KARACHI: For a country, that was spending only between two and three per cent of its total GDP on healthcare till the last month, having a fully functioning media research laboratory, and that too, at a government department is a big achievement.
The Sindh Aids Control Programme (SACP) opened up its media laboratory in March, for research and support for those suffering from HIV/Aids. It is linked with Dow Medical College’s medical laboratory and around 22,000 online journals and can be accessed from here, according to Dr Umar Farooq, the pro vice chancellor of Dow University of Heath Sciences. The lab, he said, will not only be a resource for researchers as medical students and NGO workers but will also act as a support group for people suffering from HIV/Aids.
The president of Pakistan Society, Dr Saleem Azam, said that about Rs1.3 million was spent on the project. The Sindh government contributed Rs1 million while the rest were donated by his society. The NGO calls the affected people ‘Achay Saathi’ and also helped the staff tidy up the area and make room for the laboratory.
It was the brainchild of Dr Qamar Abbas, the deputy programme manager at SACP. He said that around 4,300 people were diagnosed and treated at Sindh government’s Aids centres in Karachi and Larkana. Around 500 were poor and were also given free medicines.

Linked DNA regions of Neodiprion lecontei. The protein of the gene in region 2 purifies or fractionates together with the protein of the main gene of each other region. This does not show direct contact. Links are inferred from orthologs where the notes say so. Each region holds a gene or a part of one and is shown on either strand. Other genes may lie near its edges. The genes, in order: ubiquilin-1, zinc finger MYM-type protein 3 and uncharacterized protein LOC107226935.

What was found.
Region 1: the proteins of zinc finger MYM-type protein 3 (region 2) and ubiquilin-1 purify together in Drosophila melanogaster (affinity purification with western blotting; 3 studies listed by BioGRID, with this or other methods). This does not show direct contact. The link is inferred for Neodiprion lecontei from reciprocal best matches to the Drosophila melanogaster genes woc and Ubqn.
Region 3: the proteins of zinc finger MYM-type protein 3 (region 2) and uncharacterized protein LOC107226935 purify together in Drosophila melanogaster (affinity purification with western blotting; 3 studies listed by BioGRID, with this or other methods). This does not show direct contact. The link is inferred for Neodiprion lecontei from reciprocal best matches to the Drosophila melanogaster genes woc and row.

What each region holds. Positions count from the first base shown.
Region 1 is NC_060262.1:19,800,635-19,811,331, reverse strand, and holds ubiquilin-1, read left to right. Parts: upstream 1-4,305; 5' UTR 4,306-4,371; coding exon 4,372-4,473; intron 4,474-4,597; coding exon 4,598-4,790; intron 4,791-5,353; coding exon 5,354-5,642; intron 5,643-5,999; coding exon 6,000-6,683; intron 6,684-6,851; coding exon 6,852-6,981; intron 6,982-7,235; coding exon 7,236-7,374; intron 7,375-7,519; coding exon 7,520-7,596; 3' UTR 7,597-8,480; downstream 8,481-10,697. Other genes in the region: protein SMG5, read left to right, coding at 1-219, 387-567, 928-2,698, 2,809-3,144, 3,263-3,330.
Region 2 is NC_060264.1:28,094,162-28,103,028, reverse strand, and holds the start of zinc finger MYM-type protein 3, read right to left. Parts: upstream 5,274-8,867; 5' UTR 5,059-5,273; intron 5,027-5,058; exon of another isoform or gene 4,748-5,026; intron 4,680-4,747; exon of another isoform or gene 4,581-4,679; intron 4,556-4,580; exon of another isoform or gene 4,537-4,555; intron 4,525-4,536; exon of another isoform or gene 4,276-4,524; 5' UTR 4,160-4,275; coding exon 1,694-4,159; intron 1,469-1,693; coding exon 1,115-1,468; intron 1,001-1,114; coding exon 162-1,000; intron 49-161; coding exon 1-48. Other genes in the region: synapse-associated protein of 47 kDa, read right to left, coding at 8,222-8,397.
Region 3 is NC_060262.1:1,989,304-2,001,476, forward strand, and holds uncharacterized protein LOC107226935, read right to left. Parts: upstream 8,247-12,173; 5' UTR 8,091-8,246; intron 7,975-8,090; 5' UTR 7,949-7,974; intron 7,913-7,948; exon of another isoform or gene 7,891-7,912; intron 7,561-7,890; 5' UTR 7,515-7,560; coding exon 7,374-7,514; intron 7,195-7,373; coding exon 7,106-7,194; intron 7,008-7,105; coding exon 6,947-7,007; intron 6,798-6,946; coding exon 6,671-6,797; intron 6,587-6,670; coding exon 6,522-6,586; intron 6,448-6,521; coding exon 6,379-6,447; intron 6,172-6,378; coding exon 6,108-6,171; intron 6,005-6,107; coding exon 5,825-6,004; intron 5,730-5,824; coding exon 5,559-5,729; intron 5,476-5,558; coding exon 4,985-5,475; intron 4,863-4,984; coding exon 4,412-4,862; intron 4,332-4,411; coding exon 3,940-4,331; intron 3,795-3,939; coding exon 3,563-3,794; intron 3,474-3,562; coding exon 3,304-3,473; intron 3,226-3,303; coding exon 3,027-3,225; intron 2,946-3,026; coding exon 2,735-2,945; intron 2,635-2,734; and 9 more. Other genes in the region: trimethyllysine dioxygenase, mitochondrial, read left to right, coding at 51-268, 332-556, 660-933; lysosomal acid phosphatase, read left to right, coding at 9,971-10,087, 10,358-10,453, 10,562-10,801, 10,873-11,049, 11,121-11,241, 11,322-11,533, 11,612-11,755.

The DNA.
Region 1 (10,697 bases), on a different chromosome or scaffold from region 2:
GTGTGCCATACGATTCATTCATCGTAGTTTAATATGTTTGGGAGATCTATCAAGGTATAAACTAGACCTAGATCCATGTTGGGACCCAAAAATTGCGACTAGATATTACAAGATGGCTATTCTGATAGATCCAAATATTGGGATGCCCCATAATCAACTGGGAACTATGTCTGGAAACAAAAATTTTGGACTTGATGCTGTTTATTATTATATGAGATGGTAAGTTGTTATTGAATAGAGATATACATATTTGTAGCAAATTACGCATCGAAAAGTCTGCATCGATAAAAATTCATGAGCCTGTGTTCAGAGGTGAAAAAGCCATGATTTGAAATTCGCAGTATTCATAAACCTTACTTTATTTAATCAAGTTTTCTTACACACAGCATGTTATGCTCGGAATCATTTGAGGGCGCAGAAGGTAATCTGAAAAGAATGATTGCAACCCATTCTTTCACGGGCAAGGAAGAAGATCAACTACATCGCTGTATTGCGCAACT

Dr Sikander Iqbal, a physician at Civil hospital’s HIV treatment centre, says that the treatment for Aids is expensive and could cost between Rs25,000 and Rs30,000 per month. The stigma associated with the condition crippled people who had no means for supporting themselves anyway.
Mirza Aleem Baig, the president of Gender and Reproductive Health Forum, points out that before 2003 most of the HIV/Aids patients in Pakistan were infected by drug use.
The ones who were infected sexually did not report it because of the social pressure and stigma attached with it. Baig has been working with commercial sex workers, enunchs and sexually-active homosexuals for many years. But now, he said, people have begun to speak up. He asserted that almost 60 per cent of the people were infected with HIV/Aids sexually.
Sindh’s health minister, Dr Sagheer Ahmed, said that such programmes attempt to do away with the stigma associated with affected people and so the research will help educate the people.
The people feel that finally they have somewhere they were not discriminated against.
Also present at the SACP was a happy couple who were both HIV positive. Abdul was the first patient to also have landed a job at the treatment centre as an outreach officer.
Sindh government has two treatment centres at Civil hospital – one for adults and another for children. The centres are also present at Indus hospital and Aga Khan University Hospital in Karachi while there is also one at Chandka Medical College in Larkana.
Published in The Express Tribune, June 15th, 2012.
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